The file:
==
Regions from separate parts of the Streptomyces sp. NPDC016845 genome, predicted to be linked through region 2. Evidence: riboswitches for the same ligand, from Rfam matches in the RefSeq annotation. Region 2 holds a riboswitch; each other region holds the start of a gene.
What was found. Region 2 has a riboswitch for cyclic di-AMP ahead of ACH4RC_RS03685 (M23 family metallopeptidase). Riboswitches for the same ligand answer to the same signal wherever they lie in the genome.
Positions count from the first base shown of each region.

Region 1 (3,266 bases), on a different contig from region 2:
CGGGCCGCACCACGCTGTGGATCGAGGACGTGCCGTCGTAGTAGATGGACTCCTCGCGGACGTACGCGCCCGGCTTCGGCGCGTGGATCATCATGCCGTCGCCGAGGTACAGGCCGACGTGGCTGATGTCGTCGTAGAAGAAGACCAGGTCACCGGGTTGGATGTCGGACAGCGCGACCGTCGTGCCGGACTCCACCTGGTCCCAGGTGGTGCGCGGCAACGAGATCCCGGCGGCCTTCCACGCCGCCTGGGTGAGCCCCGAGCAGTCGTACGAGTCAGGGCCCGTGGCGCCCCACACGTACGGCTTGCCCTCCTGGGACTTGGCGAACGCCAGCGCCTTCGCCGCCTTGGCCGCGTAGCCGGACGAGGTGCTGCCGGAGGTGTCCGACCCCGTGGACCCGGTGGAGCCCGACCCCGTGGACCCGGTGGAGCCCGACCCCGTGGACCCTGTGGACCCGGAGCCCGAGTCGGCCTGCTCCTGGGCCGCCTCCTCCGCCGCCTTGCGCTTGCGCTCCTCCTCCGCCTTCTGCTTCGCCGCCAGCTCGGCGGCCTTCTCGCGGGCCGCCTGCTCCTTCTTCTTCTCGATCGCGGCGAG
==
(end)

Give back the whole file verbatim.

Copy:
Regions from separate parts of the Streptomyces sp. NPDC016845 genome, predicted to be linked through region 2. Evidence: riboswitches for the same ligand, from Rfam matches in the RefSeq annotation. Region 2 holds a riboswitch; each other region holds the start of a gene.
What was found. Region 2 has a riboswitch for cyclic di-AMP ahead of ACH4RC_RS03685 (M23 family metallopeptidase). Riboswitches for the same ligand answer to the same signal wherever they lie in the genome.
Positions count from the first base shown of each region.

Region 1 (3,266 bases), on a different contig from region 2:
CGGGCCGCACCACGCTGTGGATCGAGGACGTGCCGTCGTAGTAGATGGACTCCTCGCGGACGTACGCGCCCGGCTTCGGCGCGTGGATCATCATGCCGTCGCCGAGGTACAGGCCGACGTGGCTGATGTCGTCGTAGAAGAAGACCAGGTCACCGGGTTGGATGTCGGACAGCGCGACCGTCGTGCCGGACTCCACCTGGTCCCAGGTGGTGCGCGGCAACGAGATCCCGGCGGCCTTCCACGCCGCCTGGGTGAGCCCCGAGCAGTCGTACGAGTCAGGGCCCGTGGCGCCCCACACGTACGGCTTGCCCTCCTGGGACTTGGCGAACGCCAGCGCCTTCGCCGCCTTGGCCGCGTAGCCGGACGAGGTGCTGCCGGAGGTGTCCGACCCCGTGGACCCGGTGGAGCCCGACCCCGTGGACCCGGTGGAGCCCGACCCCGTGGACCCTGTGGACCCGGAGCCCGAGTCGGCCTGCTCCTGGGCCGCCTCCTCCGCCGCCTTGCGCTTGCGCTCCTCCTCCGCCTTCTGCTTCGCCGCCAGCTCGGCGGCCTTCTCGCGGGCCGCCTGCTCCTTCTTCTTCTCGATCGCGGCGAG